Return of matriarch peregrine falcon terminates possible love triangle.
GRAND FORKS -- The love triangle that threatened to turn Grand Forks' peregrine falcon nest into a bit of a soap opera has been terminated -- you might say -- and life appears to be settling back into a normal spring groove atop the University of...
GRAND FORKS -- The love triangle that threatened to turn Grand Forks’ peregrine falcon nest into a bit of a soap opera has been terminated -- you might say -- and life appears to be settling back into a normal spring groove atop the University of North Dakota water tower.
Grand Forks raptor expert Tim Driscoll on Monday said he has confirmed the identity of Terminator, the matriarch of Grand Forks’ contribution to the peregrine recovery, who was spotted back in town Thursday.
She also has been seen copulating with Marv, her male counterpart for the past two years.
Peregrine falcon pairs don’t migrate together but often return to the same nesting site.
A possible turf war had emerged a couple of weeks ago when a year-old female named Bristol -- hatched and banded in 2015 in Winnipeg -- showed up vying for Marv’s affections before Terminator had returned to the nest box atop the UND water tower.
They’d even been seen doing what the birds do in the spring.
But then a female showing all the markings of Terminator flew back into town Thursday, and that was the end of that.
First and only
Terminator is the first and only female peregrine to nest in Grand Forks and has raised young since 2008, first on top of the Smiley Tower, and since 2010, on the UND water tower.
Driscoll was able to confirm Terminator’s band number over the weekend.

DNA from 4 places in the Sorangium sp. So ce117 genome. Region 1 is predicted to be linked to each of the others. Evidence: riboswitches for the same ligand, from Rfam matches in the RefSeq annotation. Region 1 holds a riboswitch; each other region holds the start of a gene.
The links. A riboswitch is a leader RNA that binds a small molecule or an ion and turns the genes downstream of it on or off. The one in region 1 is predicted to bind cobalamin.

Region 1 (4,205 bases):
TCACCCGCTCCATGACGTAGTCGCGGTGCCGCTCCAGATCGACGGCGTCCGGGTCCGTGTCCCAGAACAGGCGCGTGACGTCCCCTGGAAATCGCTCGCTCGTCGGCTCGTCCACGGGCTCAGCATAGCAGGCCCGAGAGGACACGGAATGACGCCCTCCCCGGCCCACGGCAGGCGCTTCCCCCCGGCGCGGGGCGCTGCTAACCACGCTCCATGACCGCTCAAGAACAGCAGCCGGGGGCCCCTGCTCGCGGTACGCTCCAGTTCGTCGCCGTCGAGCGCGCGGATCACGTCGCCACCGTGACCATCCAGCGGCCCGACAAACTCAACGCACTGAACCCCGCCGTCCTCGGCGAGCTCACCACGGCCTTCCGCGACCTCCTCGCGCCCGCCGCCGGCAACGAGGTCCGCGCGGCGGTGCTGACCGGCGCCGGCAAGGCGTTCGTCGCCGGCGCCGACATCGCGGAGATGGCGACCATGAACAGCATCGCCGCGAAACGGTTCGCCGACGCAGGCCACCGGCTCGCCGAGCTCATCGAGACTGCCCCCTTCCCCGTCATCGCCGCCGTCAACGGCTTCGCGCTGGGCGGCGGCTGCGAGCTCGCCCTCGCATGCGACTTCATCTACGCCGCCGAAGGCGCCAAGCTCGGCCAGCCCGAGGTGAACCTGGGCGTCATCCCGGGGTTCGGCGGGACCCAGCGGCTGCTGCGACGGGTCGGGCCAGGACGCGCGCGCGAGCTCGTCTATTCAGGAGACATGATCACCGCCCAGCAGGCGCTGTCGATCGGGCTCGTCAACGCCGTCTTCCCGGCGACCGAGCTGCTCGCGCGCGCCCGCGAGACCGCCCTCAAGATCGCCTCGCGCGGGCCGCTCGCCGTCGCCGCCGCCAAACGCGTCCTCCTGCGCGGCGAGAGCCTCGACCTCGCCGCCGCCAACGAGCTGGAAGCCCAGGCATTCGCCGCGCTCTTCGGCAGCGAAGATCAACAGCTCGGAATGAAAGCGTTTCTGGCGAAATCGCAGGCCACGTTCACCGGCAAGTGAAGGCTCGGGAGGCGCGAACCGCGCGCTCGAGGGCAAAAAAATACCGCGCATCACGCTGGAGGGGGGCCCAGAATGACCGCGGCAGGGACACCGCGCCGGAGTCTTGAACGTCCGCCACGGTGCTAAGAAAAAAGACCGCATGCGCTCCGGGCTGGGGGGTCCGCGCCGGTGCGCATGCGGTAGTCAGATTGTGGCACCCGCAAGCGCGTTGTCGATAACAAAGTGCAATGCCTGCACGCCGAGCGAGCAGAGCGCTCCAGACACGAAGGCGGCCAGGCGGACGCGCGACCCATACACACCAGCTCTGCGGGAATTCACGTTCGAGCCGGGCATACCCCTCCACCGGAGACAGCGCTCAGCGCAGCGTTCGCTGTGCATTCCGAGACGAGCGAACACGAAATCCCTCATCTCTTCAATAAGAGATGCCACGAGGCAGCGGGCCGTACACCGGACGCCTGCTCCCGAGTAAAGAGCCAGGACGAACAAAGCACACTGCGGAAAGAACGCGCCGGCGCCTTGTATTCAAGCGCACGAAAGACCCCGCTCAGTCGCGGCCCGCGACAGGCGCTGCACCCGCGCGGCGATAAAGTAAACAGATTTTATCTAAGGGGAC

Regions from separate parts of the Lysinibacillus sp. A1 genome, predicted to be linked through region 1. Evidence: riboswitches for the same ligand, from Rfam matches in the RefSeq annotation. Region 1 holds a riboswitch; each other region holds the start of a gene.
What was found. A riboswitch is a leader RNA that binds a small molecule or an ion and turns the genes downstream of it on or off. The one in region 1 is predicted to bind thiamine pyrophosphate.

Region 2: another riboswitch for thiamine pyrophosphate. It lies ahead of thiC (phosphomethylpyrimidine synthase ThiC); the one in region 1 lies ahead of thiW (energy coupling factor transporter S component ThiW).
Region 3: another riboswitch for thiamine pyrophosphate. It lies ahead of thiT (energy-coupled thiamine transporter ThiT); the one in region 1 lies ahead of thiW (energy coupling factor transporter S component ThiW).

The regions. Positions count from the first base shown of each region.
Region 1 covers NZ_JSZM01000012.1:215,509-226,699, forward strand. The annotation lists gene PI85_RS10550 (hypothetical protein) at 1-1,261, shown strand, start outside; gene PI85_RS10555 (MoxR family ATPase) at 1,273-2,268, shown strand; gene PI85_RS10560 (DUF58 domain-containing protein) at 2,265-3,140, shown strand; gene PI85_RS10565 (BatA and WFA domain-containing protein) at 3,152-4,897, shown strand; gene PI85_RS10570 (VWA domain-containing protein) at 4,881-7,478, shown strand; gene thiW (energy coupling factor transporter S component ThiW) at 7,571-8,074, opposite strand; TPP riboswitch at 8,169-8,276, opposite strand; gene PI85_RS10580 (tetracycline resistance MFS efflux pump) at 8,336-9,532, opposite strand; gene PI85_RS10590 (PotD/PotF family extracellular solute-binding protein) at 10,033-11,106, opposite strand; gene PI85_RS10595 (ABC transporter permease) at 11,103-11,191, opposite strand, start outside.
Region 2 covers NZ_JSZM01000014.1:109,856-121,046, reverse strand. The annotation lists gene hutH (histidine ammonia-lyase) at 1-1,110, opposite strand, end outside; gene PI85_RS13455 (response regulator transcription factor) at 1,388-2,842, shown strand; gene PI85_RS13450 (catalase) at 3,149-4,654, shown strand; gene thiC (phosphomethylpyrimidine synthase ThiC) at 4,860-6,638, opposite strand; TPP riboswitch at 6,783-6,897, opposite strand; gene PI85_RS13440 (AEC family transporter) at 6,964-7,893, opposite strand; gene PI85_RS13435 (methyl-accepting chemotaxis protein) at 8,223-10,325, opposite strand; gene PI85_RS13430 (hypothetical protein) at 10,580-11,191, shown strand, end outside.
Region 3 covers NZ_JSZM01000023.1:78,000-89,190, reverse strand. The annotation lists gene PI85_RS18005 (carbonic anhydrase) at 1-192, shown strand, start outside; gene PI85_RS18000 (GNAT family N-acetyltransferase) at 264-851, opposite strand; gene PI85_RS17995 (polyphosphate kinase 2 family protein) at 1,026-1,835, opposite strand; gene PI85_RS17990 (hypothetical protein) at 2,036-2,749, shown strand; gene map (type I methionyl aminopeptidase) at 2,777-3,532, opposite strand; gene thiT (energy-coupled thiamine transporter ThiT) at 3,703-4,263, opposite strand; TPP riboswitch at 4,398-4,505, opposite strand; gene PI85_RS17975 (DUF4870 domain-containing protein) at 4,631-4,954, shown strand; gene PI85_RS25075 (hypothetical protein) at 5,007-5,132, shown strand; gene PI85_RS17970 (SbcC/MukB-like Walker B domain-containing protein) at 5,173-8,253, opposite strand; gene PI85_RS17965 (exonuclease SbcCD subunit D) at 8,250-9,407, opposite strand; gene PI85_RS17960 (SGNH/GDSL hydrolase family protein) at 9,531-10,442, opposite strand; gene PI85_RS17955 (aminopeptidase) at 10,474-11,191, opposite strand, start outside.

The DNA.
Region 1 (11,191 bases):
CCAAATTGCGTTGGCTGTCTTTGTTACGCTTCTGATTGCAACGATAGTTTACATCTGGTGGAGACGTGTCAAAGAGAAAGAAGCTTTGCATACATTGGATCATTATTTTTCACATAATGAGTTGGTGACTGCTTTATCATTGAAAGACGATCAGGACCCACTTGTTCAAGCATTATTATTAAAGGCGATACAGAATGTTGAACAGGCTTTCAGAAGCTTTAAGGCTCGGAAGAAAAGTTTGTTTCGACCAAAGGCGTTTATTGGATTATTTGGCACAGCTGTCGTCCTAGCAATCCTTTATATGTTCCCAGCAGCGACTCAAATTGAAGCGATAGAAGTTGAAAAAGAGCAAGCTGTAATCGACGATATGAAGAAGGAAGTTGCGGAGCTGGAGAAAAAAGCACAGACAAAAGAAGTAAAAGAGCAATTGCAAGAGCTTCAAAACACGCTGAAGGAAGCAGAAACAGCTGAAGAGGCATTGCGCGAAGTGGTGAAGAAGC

Whether the two females ever fought over Marv isn’t known for sure, but Bristol now has skipped the country and has taken up residence with a new male falcon in Winnipeg.
Driscoll said he talked to a Winnipeg raptor expert who confirmed the tryst; news travels fast on the falcon front.
Bristol didn’t waste any time, either.
“Here’s what I’m sure of - Terminator is at the site, she and Marv are getting along well, and Bristol has been ID’d by her band number up in Winnipeg,” Driscoll said. “That’s exactly what I was hoping: (Bristol) has a positive ID from our end, we know for sure she was here, and now she’s in Winnipeg and Terminator is here.”
The female was dubbed Terminator in 2006 after she was banded as a chick in Brandon, Manitoba.
Driscoll and others who band peregrines often name the birds because it’s easier to remember a name than a band number, which in Terminator’s case is T/2. He banded Marv in 2013 in Fargo, naming the male after Fargo TV personality Marv Bossart, who died in April of that year.
Terminator’s return to Grand Forks was the earliest ever, but that’s no surprise, given the early spring. Previous years, she first was sighted in Grand Forks on April 9, 2008, with subsequent first sightings April 10, 2009; March 27, 2010; April 7 or 8, 2012; March 26, 2012; March 26, 2013; April 6, 2014; and March 29, 2015.
All things considered, the outcome of this peregrine saga was as positive as Driscoll could have wanted.
Terminator’s back with her mate, and Bristol appears to have made a quick rebound.
“She’s hanging around with an experienced male,” Driscoll said. “We’ll let that settle in and see what happens.”
Call it another success in the storied recovery of a species once on the brink of extinction. Fargo and Grand Forks have the only known nesting peregrines in North Dakota, while Minnesota has more than 50 nesting sites across the state, the Department of Natural Resources says.
Driscoll credits the efforts of captive breeding programs and reintroduction efforts across North America for the species’ rebound after the chemical DDT decimated populations in the 1950s. Grand Forks was a latecomer to the recovery story, Driscoll says, but he now looks forward to the peregrines’ return every spring.
“As soon as that happens, you get this sense of relief like, ‘OK, we’re good,’ ” he said. “I say goodbye to them (every fall) and say, ‘see you next year.’ ”